“Yeah, no, he’s not human. Ah. I know, that’s offensive,” the first dispatcher shrinks back, ashamed of his gaffe. Or ashamed of being ashamed. Hard to tell.

“I don’t care,” Cepheid says in a tone that proves he doesn’t.

“Didn’t know you took showers?” the man is emboldened to ask.

“Yes. It’s the easiest way to clean off. Most of me is organic-“

“Oh yeah I read about that. New generations, nearly all flesh. Bio-27?”

“26.5.2. Same principle.” It’s unfortunate, but Cepheid needs to belch, and he does so. “Excuse me.”

The dispatchers are amused. “Yeah see they got maintenance processes disguised as human behaviours,” one says to the other, quoting from whatever article he read. Cepheid sees him look for confirmation, so he provides it.

“We do. Sorry about that.”

“You don’t fool us though,” the first dispatcher has quite forgotten his earlier embarrassment. “It’s in the eyes.”

This puzzles Cepheid, every time. He has not so far managed to build a script with the correct response. “But they are organic?” he tries.

“Not human though. Sorry, I keep saying that, ain’t fair to you.”

“Really. I don’t care.”

“No feelings? No program for feelings?”

Cepheid pauses a moment, considering this.

“I…just don’t care. Do you want to know anything more? I’m happy to answer your questions,” he says, though now that the train of thought has been set in motion, ‘happy’ seems like more than an expression. It does not fit.

One is happy when one gets what one wants. Cepheid doesn’t want to answer questions like these. They are all covered in the protocols, but that’s just not enough.
What he wants is to start his mission, and he uses a script to politely communicate moderate urgency.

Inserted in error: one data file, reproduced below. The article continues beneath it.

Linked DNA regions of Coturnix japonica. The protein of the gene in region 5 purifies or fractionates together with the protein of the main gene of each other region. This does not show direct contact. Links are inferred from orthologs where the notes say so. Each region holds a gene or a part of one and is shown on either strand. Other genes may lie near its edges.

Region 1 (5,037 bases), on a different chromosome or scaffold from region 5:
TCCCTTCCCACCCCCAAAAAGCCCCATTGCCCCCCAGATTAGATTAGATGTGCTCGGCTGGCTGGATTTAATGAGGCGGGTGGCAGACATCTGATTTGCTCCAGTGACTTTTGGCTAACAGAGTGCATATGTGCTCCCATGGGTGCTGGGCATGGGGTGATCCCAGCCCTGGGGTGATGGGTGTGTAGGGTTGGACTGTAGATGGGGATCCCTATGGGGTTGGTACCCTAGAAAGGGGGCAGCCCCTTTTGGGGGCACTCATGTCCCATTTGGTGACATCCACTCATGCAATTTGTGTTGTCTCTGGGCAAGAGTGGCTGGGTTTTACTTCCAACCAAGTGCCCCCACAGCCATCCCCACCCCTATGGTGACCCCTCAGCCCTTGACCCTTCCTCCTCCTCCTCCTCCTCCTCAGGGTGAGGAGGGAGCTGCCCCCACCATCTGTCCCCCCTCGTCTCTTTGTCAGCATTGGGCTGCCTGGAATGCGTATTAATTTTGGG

The mission is typically unpleasant to full humans, due to its forced solitude. The location is remote, the distance to cover too great for any reasonable ties to be kept with the outposts. Aside from a few notable exceptions, most crewmen returning from duty reported slowly emerging depression and trauma.

A depressed and traumatised human can rarely continue to work efficiently, to function in society without degradation. Sending them out in pairs was not economical, and posed a risk of hostility. Worse than the dementia of solitude. Sending out families and communities was unfeasible- that was colonisation. No such options.

But bionics are usually not affected by loneliness. With, in inverse proportion to full humans, a few notable exceptions.

Cepheid, to his knowledge, is not one of them. There is nothing daunting or demeaning about riding a module out across so many light years of uninhabited space, and stationing at a rarely frequented hub for a few years. It is a job that he’d be happy to do.

‘Happy’ feels different that time.